Erlang B Formula Calculator

This script evaluates the blocking probability of a queueing system using the Erlang B formula. All new customers are blocked (and rejected) if all servers are busy at their time of arrival.

See the instructions for usage details.

Program setup

yes no
5. Evaluate with number of servers (minimum is 1)
6. Find minimum servers for maximum blocking prob. (must be between 0 and 100 exclusively)



We assume the classic M/M/c queueing model with Poisson arrival process, exponential service time and no queueing capacity. That is, any new customer that sees all servers busy at their time of arrival will be blocked from the system and forced to abandon. The number of states in the system is equal to: number of servers + 1 (empty state). With a minimum of 1 server, this queueing system is always stable, because there is no waiting queue. All non-blocked customers are automatically served and their waiting time is 0.

Blocking probability

This program computes a single performance measure, which is the blocking probability. This measure is defined as the probability that all servers are busy in the queueing system when a new customer arrives. This is also equal to the proportion of time that all servers are busy.

Descriptions of the input parameters

The parameters for this program are:
  1. Arrival rate: The average number of customers that arrive per time unit. For example, 5.7 customers per minute.
  2. Average service time: The average time duration that a server takes to serve one customer. This is the inverse of the service rate. For example, an average service time of 10.5 minutes per customer.
  3. Display graph output: Select "yes" to draw the blocking probabilities in a chart. This option requires browser support for HTML5 and Javascript. Use the parameter "Server range output" to control the number of points in the chart.
    Note this feature is unstable for Internet Explorer 8 and older.
  4. Server range output: Allows to evaluate the blocking probability for multiple number of servers. Let \(R\) be this parameter and \(S\) the given number of servers, then the program will evaluate the blocking probability for all servers between \((S-R)\) and \((S+R)\). Parameter \(S\) can be given by the user (parameter #5) or found by minimizing the number of servers for a maximum blocking threshold (parameter #6). For example, if this range is set at 5 and the number of servers to evaluate is set at 10, then the program will evaluate the blocking probability for 5 to 15 servers.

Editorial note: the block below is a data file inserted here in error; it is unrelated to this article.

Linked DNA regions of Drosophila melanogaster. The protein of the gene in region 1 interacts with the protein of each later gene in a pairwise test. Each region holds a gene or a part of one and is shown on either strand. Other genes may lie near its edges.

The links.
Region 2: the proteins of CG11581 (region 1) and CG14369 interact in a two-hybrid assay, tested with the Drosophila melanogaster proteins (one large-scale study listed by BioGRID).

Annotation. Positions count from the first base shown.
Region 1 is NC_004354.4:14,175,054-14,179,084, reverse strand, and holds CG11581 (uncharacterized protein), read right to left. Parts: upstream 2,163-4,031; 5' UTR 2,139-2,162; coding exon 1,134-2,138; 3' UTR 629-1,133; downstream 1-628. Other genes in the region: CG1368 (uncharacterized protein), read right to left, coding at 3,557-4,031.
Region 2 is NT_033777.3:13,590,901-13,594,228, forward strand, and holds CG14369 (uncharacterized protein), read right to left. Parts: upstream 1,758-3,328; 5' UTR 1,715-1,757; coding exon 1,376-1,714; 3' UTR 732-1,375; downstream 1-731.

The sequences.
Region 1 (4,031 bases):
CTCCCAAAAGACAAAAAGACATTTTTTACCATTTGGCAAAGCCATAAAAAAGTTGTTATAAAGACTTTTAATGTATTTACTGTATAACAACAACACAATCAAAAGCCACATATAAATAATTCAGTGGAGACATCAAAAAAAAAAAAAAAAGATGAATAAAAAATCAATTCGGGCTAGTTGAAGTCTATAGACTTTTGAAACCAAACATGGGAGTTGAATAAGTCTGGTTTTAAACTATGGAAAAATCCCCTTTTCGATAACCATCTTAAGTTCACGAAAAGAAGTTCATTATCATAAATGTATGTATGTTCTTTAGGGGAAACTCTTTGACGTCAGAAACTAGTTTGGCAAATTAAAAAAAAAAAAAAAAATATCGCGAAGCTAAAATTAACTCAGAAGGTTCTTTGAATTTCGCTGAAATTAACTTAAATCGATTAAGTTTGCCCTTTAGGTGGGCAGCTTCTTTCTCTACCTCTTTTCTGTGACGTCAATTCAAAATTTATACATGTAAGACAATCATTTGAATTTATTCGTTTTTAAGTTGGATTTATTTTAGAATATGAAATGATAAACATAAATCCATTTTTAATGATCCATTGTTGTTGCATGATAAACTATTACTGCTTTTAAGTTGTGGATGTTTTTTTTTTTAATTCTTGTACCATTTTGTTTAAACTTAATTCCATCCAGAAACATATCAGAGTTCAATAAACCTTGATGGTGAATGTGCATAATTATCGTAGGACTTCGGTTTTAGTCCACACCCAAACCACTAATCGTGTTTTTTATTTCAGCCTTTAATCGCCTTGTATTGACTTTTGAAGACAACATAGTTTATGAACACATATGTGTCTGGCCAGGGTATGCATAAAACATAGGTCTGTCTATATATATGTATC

This parameter must be a non-negative integer.
  5. Evaluate: If this option is selected, then pressing the "Execute" button will compute the blocking probability using the Erlang B formula for the given number of servers. The blocking probabilities for nearby number of servers can also be computed by setting the parameter "Server range output". The number of servers must be integer and the minimum value is 1.
  6. Find minimum servers: If this option is selected, then pressing the "Execute" button will order the program to find the minimum number of servers, let's say \(Y\), required to have a blocking probability equal or less than the maximum blocking threshold. Let \(B(y)\) be the blocking probability as a function of the number of servers \(y\), and \(T\) the maximum blocking threshold. Then, $$Y = \min \{ y : B(y) \le T, y \in \mathbb{N} \},$$ where \(\mathbb{N}\) is the set of natural numbers. The program will evaluate the blocking probabilities at \(Y\) and around \(Y\), like with the "Evaluate" option. The maximum blocking probability threshold must be between 0 and 100%, exclusively.
    For example, set this parameter to 5 to find the minimum number of servers needed to have a blocking probability of at most 5%.


For questions, comments, suggestions or bug alerts, please contact:
Wyean Chan -